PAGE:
How To Respectfully Support a Friend Going Through IVF—And 10 Things To *Definitely* Not Say

Photo: Stocksy/Ivan Gener
With the rush of hormones, the all-encompassing uncertainty, endless doctor visits, and shelling out thousands of dollars, there’s no doubt that going through Assisted Reproductive Therapies (ART) like in vitro fertilization (IVF) is challenging for anyone who wants to expand their family. And it can be tough to know what to say or do to support a friend going through IVF.

“IVF makes you exhausted in every aspect of the word, and the way you see the world changes in a lot of ways,” explains Amber L, 33, who conceived after three IVF cycles. “The people around you can really make things better or worse for you as well.”

Experts In This Article

Amber and her husband had been trying for eight years and experienced a miscarriage before ultimately conceiving. She says she learned a lot about how much to personally share during the process.

“I tried being open with family, friends, and certain co-workers in the beginning because when you’re on so many hormones, people can sort of tell you aren’t quite yourself, so I thought it would be better to be completely open,” Amber explains. “After a while, I felt I could no longer share because of some comments people made that were so hurtful.”

To help you best support your loved one, we’ve asked experts what helps, what hurts, and ways to be mindful of their feelings during this very sensitive time.

How to respectfully check-in and support a friend going through IVF

“I think the number one thing is to ask the person what’s helpful for them,” says Sarah Holley, PhD, staff psychologist at the Center for Reproductive Health, and health sciences assistant clinical professor at the University of California, San Francisco. “Different people want different things from their support system and their friends.”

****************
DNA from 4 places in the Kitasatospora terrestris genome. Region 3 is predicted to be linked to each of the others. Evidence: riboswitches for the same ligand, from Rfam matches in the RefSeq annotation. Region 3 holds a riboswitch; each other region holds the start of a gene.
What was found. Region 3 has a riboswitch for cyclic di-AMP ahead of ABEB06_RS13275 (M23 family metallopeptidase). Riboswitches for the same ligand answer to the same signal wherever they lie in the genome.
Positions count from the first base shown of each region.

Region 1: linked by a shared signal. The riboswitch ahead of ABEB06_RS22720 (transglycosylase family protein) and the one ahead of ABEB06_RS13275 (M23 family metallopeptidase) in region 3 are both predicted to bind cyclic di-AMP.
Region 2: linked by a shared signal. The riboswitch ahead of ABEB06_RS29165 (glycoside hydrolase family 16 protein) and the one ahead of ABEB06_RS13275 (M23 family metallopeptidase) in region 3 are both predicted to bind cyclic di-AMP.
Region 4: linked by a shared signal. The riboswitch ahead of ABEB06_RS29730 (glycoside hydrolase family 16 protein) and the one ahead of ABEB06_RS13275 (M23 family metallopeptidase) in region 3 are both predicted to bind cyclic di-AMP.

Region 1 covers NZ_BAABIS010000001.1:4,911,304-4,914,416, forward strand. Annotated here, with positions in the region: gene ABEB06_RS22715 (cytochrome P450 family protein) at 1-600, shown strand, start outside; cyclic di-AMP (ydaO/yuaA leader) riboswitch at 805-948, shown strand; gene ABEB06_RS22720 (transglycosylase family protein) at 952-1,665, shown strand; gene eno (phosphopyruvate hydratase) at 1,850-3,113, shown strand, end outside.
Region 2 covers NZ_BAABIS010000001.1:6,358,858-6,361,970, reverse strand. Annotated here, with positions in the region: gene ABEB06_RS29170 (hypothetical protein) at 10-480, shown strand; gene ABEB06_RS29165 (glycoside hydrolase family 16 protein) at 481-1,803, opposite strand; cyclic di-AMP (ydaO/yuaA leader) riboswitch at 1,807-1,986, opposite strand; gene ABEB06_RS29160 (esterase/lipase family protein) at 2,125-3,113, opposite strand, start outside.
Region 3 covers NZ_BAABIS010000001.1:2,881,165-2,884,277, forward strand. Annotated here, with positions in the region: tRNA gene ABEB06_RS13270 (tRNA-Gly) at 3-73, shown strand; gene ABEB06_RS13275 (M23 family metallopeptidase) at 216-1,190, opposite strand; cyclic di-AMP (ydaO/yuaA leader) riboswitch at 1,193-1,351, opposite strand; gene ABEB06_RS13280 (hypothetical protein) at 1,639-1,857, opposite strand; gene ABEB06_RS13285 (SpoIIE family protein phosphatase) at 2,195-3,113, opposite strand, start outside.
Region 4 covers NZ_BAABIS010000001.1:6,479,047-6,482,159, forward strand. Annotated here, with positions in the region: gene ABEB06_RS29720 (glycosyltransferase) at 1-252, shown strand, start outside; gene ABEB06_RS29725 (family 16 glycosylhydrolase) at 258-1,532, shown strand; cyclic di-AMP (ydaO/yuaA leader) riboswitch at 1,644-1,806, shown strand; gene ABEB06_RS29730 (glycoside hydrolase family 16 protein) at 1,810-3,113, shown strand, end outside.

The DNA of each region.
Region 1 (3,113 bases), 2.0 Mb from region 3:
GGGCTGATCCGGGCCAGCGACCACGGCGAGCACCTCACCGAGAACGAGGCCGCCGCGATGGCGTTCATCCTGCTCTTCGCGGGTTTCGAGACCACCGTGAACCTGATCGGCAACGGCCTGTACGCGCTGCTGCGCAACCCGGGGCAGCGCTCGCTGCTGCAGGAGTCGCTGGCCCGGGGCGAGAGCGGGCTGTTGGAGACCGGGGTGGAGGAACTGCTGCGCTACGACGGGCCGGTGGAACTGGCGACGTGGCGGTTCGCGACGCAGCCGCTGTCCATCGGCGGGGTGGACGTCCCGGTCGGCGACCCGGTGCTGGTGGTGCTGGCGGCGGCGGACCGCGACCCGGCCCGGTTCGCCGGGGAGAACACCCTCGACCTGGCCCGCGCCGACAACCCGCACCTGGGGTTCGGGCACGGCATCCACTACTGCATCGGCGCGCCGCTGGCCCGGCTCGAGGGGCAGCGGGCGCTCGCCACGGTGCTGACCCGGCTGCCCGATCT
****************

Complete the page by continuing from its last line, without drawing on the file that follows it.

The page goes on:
Dr. Holley also suggests asking a friend to do something to take their mind off the IVF process can help. “Some people are private about the process and don’t want to share the details of it,” she explains. “Help may take the form of just being there and providing distraction in the form of going for a walk, talking about other things, or going to see a movie.”

If you’re looking for the perfect thing to say, just know that it may not be out there. “There’s very little someone can say to make infertility and IVF less painful,” Amber admits. “I felt most supported by friends or family who said things like ‘I’m sorry, I wish this was easier for you, please let me know if you need anything, or is there anything I can do to cheer you up,” she says.

“It was nice to have people acknowledge that it is a difficult process that they don’t fully understand, but that they support you and love you,” Amber explains.

Things you definitely want to avoid saying to someone going through this process

“Being told everything happens for a reason or you aren’t meant to be a mother or being shamed for wanting children of your own are some of the most painful things I’ve ever been told and are still hurtful today, even though I’m 35 weeks pregnant with my miracle baby,” Amber explains. “It’s just something you never forget. Comments like this or things like toxic positivity just aren’t helpful.”

While some comments Amber says she endured were well-meaning, but ultimately still hurt, others were downright insensitive. Here are 10 things to definitely avoid saying to a person going through any type of family-building treatment: